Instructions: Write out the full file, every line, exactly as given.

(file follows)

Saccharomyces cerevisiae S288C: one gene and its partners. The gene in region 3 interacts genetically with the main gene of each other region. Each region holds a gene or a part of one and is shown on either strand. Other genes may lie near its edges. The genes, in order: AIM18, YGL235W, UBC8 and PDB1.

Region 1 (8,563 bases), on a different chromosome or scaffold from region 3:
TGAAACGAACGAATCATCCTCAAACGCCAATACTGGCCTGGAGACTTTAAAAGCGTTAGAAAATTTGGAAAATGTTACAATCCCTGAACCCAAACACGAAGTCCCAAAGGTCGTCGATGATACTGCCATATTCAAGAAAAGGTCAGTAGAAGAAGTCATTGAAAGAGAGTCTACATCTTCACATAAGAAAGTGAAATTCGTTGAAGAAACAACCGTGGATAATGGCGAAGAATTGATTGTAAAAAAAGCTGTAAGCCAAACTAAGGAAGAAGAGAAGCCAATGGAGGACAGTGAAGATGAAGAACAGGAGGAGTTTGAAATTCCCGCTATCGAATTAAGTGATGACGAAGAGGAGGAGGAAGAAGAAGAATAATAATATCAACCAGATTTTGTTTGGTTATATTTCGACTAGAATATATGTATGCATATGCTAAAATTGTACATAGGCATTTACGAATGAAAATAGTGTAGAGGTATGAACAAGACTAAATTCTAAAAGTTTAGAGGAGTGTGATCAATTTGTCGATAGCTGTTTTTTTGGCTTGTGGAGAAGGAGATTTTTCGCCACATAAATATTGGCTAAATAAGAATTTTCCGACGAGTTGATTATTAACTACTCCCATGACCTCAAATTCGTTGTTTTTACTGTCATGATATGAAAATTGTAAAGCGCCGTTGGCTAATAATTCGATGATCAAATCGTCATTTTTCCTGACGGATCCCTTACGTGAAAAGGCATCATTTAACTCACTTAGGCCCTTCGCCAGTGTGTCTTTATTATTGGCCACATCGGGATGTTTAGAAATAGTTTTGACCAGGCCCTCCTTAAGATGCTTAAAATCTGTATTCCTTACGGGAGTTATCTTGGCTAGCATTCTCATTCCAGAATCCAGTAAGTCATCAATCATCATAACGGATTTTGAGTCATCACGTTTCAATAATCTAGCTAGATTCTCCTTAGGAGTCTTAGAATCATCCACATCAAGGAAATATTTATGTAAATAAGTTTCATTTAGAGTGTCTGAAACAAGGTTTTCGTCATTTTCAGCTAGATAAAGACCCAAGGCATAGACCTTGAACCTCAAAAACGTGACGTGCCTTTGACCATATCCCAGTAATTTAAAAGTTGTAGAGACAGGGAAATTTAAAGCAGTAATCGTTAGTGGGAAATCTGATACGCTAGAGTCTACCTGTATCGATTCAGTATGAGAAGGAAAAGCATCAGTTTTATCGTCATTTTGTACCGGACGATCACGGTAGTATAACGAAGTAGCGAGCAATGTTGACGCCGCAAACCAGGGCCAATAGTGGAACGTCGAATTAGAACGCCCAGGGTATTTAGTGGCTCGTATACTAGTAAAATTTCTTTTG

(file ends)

Saccharomyces cerevisiae S288C: one gene and its partners. The gene in region 3 interacts genetically with the main gene of each other region. Each region holds a gene or a part of one and is shown on either strand. Other genes may lie near its edges. The genes, in order: AIM18, YGL235W, UBC8 and PDB1.

Region 1 (8,563 bases), on a different chromosome or scaffold from region 3:
TGAAACGAACGAATCATCCTCAAACGCCAATACTGGCCTGGAGACTTTAAAAGCGTTAGAAAATTTGGAAAATGTTACAATCCCTGAACCCAAACACGAAGTCCCAAAGGTCGTCGATGATACTGCCATATTCAAGAAAAGGTCAGTAGAAGAAGTCATTGAAAGAGAGTCTACATCTTCACATAAGAAAGTGAAATTCGTTGAAGAAACAACCGTGGATAATGGCGAAGAATTGATTGTAAAAAAAGCTGTAAGCCAAACTAAGGAAGAAGAGAAGCCAATGGAGGACAGTGAAGATGAAGAACAGGAGGAGTTTGAAATTCCCGCTATCGAATTAAGTGATGACGAAGAGGAGGAGGAAGAAGAAGAATAATAATATCAACCAGATTTTGTTTGGTTATATTTCGACTAGAATATATGTATGCATATGCTAAAATTGTACATAGGCATTTACGAATGAAAATAGTGTAGAGGTATGAACAAGACTAAATTCTAAAAGTTTAGAGGAGTGTGATCAATTTGTCGATAGCTGTTTTTTTGGCTTGTGGAGAAGGAGATTTTTCGCCACATAAATATTGGCTAAATAAGAATTTTCCGACGAGTTGATTATTAACTACTCCCATGACCTCAAATTCGTTGTTTTTACTGTCATGATATGAAAATTGTAAAGCGCCGTTGGCTAATAATTCGATGATCAAATCGTCATTTTTCCTGACGGATCCCTTACGTGAAAAGGCATCATTTAACTCACTTAGGCCCTTCGCCAGTGTGTCTTTATTATTGGCCACATCGGGATGTTTAGAAATAGTTTTGACCAGGCCCTCCTTAAGATGCTTAAAATCTGTATTCCTTACGGGAGTTATCTTGGCTAGCATTCTCATTCCAGAATCCAGTAAGTCATCAATCATCATAACGGATTTTGAGTCATCACGTTTCAATAATCTAGCTAGATTCTCCTTAGGAGTCTTAGAATCATCCACATCAAGGAAATATTTATGTAAATAAGTTTCATTTAGAGTGTCTGAAACAAGGTTTTCGTCATTTTCAGCTAGATAAAGACCCAAGGCATAGACCTTGAACCTCAAAAACGTGACGTGCCTTTGACCATATCCCAGTAATTTAAAAGTTGTAGAGACAGGGAAATTTAAAGCAGTAATCGTTAGTGGGAAATCTGATACGCTAGAGTCTACCTGTATCGATTCAGTATGAGAAGGAAAAGCATCAGTTTTATCGTCATTTTGTACCGGACGATCACGGTAGTATAACGAAGTAGCGAGCAATGTTGACGCCGCAAACCAGGGCCAATAGTGGAACGTCGAATTAGAACGCCCAGGGTATTTAGTGGCTCGTATACTAGTAAAATTTCTTTTG